Archaeology is the study of the past and its remains in the present. It is relevant to the long-term preservation of records, knowledge and memory, e.g. regarding final repositories of nuclear waste, in two ways. Firstly, future archaeology may promise the recovery of lost information, knowledge and meaning of remains of the past. Secondly, present-day archaeology can offer lessons about how future societies will make sense of remains of the past.
Archaeology is always situated in a larger social and cultural context and the information, knowledge and meaning it generates is necessarily of its own present. Archaeological knowledge reflects contemporary perceptions of past and future; these perceptions change over time. Indeed, we cannot assume that in the future there will be any archaeology at all. We think, therefore, that future societies will want, and need, to make their own decisions about sites associated with nuclear waste, based on their own perceptions of past and future. To facilitate this process in the long term we need to engage each present, keeping safe options open.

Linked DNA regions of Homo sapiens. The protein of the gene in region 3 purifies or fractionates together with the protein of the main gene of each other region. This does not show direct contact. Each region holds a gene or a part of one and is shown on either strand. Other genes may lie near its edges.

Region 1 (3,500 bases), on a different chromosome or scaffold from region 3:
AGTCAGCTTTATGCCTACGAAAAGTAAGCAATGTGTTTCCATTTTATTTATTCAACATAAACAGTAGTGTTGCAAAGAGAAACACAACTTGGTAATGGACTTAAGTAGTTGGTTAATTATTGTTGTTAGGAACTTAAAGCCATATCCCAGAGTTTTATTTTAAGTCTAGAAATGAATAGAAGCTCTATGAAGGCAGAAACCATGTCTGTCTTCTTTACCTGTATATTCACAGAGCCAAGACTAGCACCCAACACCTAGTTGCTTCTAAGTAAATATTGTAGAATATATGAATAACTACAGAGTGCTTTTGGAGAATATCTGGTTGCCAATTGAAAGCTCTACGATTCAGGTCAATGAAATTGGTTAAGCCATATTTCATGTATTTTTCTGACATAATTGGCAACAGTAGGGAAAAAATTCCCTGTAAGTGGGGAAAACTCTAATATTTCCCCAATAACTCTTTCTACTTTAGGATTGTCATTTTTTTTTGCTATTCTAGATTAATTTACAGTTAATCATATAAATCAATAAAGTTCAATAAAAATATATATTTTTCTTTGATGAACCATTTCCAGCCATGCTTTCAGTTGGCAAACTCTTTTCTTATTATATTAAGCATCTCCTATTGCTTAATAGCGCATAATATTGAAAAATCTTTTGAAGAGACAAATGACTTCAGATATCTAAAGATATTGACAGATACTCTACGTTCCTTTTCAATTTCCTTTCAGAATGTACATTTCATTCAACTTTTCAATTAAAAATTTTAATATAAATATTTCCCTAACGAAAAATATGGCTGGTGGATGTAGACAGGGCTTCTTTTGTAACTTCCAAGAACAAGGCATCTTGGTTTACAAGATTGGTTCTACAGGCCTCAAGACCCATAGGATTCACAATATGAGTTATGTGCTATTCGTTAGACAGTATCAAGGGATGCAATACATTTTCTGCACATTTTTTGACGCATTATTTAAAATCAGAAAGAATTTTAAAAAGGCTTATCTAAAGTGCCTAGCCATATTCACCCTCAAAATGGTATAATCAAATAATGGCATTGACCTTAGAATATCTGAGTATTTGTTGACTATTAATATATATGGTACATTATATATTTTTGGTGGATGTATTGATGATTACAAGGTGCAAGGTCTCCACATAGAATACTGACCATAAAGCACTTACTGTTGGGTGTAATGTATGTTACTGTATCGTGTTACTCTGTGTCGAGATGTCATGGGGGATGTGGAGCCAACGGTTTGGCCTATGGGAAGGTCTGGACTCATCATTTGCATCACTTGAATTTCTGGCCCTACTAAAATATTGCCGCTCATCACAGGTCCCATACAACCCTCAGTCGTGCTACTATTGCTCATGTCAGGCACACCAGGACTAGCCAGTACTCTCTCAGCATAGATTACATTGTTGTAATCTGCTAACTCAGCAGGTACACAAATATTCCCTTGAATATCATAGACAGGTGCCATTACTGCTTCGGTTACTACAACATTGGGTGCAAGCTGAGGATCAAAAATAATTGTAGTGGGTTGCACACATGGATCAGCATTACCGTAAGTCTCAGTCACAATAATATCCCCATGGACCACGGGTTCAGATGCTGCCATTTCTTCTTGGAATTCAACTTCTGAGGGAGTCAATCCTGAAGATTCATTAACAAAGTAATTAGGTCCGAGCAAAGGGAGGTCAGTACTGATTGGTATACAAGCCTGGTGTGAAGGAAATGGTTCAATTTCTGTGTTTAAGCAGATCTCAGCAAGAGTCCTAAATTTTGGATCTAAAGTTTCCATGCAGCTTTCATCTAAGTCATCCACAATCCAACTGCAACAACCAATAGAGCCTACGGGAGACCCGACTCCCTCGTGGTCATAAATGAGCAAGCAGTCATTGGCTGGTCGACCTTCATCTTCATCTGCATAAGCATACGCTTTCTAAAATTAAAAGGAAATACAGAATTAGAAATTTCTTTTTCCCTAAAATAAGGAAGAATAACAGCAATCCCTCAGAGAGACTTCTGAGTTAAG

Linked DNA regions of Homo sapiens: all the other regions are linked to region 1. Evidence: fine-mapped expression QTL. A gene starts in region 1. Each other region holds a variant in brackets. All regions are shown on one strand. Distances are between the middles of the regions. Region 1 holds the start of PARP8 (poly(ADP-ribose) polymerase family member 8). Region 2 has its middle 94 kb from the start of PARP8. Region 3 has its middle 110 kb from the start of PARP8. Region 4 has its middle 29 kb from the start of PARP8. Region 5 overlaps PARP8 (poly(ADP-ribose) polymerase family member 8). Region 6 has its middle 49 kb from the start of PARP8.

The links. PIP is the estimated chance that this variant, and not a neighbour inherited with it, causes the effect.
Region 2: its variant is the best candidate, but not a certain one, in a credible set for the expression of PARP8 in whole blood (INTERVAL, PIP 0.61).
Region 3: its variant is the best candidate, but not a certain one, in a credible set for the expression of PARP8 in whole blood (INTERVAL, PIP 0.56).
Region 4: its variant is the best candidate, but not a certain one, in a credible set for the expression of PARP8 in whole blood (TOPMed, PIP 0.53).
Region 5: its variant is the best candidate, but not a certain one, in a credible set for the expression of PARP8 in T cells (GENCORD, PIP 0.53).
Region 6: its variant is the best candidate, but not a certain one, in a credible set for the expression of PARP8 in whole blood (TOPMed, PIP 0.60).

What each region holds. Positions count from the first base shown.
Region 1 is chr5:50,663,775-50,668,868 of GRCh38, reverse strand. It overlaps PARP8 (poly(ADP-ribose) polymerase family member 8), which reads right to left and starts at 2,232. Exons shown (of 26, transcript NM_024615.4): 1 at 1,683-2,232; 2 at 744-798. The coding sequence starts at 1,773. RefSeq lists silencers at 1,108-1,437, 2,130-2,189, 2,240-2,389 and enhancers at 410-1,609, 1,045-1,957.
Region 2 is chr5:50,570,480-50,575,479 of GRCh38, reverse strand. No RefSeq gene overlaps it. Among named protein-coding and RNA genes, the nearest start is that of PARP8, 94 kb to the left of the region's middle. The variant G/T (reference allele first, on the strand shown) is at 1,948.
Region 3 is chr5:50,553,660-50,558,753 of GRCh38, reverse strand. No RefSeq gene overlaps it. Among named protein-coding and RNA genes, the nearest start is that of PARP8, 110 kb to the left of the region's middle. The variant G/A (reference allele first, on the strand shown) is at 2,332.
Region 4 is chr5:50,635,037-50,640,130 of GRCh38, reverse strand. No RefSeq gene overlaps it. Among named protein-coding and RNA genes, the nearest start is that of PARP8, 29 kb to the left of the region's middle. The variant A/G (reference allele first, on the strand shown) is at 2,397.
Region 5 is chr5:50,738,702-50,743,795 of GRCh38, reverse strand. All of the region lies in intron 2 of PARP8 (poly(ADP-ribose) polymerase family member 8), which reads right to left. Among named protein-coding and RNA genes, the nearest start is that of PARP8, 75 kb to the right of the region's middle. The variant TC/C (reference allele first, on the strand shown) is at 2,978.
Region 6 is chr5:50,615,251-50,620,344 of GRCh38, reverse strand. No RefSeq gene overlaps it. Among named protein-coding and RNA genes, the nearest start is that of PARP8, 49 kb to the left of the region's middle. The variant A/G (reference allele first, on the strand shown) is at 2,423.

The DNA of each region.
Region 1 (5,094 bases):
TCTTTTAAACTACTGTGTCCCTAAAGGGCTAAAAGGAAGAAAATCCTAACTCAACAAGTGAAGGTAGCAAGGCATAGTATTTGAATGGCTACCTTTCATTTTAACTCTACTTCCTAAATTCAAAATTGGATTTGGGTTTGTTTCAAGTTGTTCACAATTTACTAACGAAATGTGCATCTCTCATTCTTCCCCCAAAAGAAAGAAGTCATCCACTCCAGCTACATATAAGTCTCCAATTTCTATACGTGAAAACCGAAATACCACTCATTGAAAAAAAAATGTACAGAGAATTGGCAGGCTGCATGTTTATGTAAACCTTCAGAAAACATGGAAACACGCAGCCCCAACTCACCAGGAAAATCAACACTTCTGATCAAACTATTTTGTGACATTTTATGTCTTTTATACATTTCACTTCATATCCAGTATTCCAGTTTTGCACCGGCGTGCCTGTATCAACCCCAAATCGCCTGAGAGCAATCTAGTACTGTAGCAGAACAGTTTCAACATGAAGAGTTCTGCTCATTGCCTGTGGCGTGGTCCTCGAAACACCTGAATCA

In this text we elaborate on these issues from our perspective as archaeologists.
OECD Publishing, 2015. 97-101 p.